Watch Over Us
Watch Over Us review
Making a deal with the Devil shouldn’t be taken lightly, especially when it comes to family matters and being a “man”. Watch Over Us is an independent horror film from director F.C. Rabbath, which looks at the deadly breakdown of a family from both domestic and demonic forces.
After separating from his wife, Jon (Daniel Link) and his daughters have no other place to reside than his father’s isolated farm house. When his two daughters become increasingly disturbed by the strange noises they hear in the house, and the eerie presence lurking in the barn, it’s time for Jon to call in a Priest to investigate. It soon becomes apparent that there is a family secret hidden beneath the wood work.
Watch Over Us is described as The Exorcist meets Stranger Things, therefore I had fairly high hopes for this micro-budget independent movie in terms of writing style and storyline. As a supporter of indie film, I wholeheartedly try to make sure I take everything into appreciation when reviewing one of these films, and there have been multiple times that I’ve found a hidden gem lurking within this realm. Unfortunately, Watch Over Us offers nothing new to the genre and falters in making a film that really exhibits how micro-budget film can be done well.
Firstly, the audience is presented with a protagonist who is an absolute douchebag. Following him on his day-to-day activities from the beginning of the film was painfully tedious, purely because I disliked him so much. He has no ambition and drive to find a job, even though his family are bleeding dry his old, dying father. He’s an inattentive and ignorant father, who doesn’t seem to care much for his daughters well-beings, even though they are clearly terrified. Finally, he is a pig of a man – going on dates with down-to-earth women only to spend the first five minutes of the meeting looking at women who are closer to his daughters ages than his own. There are films that give the audience a nasty piece of work as a protagonist, but there’s usually a more defined reason which means we can accept this.
There wasn’t anything particularly frightening about the film in general; for the first act we hear some strange noises in the house, but that’s the basis for every paranormal or demonic horror movie ever made. What is most disappointing is that the concept is there, but Rabbath fails to execute it well. The concept of never seeing the demonic spirit is one that I think would succeed well, and is perfect for maintaining a low budget. The voices that are heard in the barn hold reminiscence to many demonic horror films that play on the aspect that the Devil plays games and often uses his victims own voices to taunt them. Watch Over Us applies this concept, but somehow doesn’t quite manage to really make the audience feel the scare, which is mainly due to the characters never fully succumbing to that fear.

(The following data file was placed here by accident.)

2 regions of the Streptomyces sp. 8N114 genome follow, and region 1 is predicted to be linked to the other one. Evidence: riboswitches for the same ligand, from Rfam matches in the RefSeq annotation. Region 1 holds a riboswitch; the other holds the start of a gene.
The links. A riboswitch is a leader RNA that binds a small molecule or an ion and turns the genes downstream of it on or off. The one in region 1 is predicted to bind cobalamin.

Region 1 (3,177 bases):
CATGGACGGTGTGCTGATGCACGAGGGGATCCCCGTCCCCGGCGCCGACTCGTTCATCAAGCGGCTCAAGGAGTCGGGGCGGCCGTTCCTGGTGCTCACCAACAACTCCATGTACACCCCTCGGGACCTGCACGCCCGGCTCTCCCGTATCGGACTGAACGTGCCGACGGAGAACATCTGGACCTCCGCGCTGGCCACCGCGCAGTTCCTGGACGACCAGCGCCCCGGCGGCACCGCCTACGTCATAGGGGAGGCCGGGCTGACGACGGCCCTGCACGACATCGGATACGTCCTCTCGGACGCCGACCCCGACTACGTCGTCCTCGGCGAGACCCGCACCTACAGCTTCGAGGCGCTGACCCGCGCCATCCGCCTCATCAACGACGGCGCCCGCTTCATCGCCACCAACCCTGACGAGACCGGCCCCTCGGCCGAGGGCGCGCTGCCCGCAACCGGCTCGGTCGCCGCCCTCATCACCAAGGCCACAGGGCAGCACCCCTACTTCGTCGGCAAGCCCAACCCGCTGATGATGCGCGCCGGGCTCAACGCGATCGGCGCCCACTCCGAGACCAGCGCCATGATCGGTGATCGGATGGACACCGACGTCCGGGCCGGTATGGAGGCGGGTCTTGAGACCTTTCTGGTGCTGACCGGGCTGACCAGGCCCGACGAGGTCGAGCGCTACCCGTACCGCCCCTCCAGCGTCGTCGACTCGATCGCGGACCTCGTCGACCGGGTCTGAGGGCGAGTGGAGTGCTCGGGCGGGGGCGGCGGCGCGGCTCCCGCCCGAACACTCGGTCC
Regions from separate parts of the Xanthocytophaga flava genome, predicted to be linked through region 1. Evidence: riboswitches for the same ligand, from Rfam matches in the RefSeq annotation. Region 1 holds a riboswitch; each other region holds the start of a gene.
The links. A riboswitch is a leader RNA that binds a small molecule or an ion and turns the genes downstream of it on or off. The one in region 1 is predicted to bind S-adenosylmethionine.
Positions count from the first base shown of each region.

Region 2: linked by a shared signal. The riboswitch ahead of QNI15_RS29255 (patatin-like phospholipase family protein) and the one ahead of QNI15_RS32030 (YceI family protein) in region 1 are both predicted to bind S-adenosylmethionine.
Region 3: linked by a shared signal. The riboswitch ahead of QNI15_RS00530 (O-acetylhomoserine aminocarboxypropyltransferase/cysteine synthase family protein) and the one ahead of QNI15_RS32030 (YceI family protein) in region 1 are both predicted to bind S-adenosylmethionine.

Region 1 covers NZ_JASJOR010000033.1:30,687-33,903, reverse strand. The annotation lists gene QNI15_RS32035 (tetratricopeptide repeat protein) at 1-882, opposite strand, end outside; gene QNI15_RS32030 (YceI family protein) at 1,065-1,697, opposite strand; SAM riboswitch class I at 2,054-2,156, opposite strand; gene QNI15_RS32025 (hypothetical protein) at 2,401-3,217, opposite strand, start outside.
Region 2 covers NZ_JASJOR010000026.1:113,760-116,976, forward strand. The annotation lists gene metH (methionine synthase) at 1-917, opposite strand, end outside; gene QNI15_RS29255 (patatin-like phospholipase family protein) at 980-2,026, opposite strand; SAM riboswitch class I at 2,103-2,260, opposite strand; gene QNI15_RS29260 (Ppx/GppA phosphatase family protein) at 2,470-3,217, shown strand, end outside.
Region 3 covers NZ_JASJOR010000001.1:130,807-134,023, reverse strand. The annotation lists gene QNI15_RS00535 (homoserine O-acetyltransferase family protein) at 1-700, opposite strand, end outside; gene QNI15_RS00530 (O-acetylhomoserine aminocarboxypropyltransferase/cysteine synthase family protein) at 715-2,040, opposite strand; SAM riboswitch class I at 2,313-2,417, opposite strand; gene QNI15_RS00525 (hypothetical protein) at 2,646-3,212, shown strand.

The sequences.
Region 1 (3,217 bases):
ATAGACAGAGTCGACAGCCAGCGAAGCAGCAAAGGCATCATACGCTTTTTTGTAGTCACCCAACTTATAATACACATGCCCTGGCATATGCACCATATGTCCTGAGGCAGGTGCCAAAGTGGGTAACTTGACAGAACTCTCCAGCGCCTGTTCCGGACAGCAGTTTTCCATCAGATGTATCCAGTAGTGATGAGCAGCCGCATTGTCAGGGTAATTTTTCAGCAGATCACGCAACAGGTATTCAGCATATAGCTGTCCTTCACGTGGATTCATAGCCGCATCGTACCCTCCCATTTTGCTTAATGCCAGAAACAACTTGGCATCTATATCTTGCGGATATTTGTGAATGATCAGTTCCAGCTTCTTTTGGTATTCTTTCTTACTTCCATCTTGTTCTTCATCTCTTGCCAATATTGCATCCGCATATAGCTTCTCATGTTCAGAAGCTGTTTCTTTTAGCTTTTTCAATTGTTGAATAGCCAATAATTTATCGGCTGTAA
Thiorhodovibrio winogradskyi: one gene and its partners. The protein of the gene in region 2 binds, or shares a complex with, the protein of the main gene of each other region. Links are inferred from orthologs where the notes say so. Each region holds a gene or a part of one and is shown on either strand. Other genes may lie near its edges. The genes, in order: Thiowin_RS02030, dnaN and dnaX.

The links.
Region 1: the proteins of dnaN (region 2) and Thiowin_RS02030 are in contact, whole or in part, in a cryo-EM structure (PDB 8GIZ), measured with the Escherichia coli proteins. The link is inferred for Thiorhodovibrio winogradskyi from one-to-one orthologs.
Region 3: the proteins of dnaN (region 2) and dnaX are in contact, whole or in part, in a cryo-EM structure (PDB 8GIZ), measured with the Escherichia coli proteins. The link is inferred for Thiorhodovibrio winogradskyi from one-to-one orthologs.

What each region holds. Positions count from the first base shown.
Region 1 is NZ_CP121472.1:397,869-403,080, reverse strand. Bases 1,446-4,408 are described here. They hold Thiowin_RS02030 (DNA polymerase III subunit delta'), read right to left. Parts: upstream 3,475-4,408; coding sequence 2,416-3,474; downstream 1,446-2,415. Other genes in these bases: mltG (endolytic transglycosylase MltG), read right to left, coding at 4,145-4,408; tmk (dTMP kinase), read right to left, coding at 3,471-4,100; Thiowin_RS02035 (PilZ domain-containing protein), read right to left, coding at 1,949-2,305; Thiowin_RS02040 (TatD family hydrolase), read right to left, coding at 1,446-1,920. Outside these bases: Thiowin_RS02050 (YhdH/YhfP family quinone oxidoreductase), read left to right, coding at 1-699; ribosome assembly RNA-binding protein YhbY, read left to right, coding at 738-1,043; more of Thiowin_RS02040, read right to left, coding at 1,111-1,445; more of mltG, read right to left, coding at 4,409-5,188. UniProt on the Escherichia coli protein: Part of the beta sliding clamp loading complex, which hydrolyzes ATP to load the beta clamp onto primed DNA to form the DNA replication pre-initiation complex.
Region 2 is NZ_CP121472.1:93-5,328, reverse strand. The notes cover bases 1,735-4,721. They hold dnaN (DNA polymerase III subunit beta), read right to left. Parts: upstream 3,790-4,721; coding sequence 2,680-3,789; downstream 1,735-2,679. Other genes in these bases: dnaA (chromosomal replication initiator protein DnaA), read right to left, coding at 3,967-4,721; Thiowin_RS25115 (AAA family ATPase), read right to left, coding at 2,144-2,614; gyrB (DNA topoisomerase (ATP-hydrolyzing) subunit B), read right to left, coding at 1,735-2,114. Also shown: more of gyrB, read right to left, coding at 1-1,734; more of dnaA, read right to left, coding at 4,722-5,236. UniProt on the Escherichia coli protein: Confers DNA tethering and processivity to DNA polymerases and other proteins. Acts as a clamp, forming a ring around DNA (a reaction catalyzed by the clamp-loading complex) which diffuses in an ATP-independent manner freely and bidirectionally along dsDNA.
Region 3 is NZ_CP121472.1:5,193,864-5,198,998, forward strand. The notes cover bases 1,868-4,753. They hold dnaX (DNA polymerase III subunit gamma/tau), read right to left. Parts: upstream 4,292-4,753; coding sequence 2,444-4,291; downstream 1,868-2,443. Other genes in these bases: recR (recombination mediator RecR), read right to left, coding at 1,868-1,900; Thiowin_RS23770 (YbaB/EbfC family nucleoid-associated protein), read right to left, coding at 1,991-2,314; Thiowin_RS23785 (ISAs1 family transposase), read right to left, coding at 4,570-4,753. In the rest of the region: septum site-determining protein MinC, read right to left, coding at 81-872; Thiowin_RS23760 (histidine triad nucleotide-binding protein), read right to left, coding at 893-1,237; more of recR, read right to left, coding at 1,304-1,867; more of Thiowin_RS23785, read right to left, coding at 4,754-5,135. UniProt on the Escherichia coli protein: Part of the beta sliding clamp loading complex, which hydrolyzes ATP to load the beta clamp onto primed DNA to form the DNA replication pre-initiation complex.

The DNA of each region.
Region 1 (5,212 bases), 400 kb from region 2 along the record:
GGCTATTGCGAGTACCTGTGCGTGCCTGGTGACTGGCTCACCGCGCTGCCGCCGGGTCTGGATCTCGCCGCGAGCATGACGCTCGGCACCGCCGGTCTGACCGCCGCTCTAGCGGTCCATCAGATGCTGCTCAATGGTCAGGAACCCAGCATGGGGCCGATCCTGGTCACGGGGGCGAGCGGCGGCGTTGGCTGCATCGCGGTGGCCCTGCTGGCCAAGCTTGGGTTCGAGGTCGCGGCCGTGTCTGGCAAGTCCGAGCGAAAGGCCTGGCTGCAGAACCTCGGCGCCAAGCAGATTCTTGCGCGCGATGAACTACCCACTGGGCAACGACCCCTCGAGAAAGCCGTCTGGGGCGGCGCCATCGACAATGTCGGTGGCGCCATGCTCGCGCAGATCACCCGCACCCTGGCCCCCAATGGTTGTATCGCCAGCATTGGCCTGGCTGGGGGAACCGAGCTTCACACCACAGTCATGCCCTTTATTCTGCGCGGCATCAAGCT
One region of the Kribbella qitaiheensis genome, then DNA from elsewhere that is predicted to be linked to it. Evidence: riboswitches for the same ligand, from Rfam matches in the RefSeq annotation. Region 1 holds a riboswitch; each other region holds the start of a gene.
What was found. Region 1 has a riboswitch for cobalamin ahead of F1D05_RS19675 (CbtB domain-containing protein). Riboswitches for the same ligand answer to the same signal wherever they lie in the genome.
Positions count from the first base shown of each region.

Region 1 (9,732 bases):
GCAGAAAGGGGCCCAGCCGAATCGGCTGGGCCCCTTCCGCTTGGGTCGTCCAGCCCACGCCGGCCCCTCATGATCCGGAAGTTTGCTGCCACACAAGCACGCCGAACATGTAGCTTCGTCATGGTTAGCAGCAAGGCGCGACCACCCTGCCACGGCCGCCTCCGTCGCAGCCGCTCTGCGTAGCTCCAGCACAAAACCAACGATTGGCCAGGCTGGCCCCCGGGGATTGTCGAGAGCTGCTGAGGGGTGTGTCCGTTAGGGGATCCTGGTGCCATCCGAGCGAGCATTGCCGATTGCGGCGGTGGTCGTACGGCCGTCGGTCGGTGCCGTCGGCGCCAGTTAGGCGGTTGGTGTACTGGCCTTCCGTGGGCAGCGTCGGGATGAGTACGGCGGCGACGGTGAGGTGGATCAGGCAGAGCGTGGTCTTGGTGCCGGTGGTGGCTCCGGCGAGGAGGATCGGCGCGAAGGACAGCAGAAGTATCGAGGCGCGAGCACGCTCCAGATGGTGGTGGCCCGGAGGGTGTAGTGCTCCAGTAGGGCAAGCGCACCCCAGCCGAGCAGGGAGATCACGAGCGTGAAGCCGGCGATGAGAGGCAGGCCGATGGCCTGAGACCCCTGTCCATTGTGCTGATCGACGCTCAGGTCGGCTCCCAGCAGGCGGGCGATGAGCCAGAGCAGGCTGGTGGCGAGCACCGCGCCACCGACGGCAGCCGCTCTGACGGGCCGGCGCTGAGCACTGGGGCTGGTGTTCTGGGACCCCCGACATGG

The daughters in this film are probably the best thing about it; they are clearly up and coming actresses, who given the right role will be able to gradually make a name for themselves. Although they try their hardest in this piece, and definitely nail the bickering bond between sisters, they really aren’t given much room to develop their characters to give the audience something to shout about. Once we near the end of the film, there are some scenes that I really enjoyed, including an entire SWAT team bolting from the barn as they’re all too pussy to take on the monster that lives inside. What I realised from that point (with about 7 minutes to go until the film finished), was that this film should have focused solely on the comedy aspect rather than trying to be scary, when it just wasn’t.
If you’re like me and always willing to give an indie movie a shot, purely for the sake of supporting someone else’s dream, then give this a watch. However, I would advise you go into this with the impression it’s going to be a comedy horror, rather than anything similar to The Exorcist or Stranger Things, otherwise you’ll come away just as disappointed as I did.
Verdict: 2 out of 5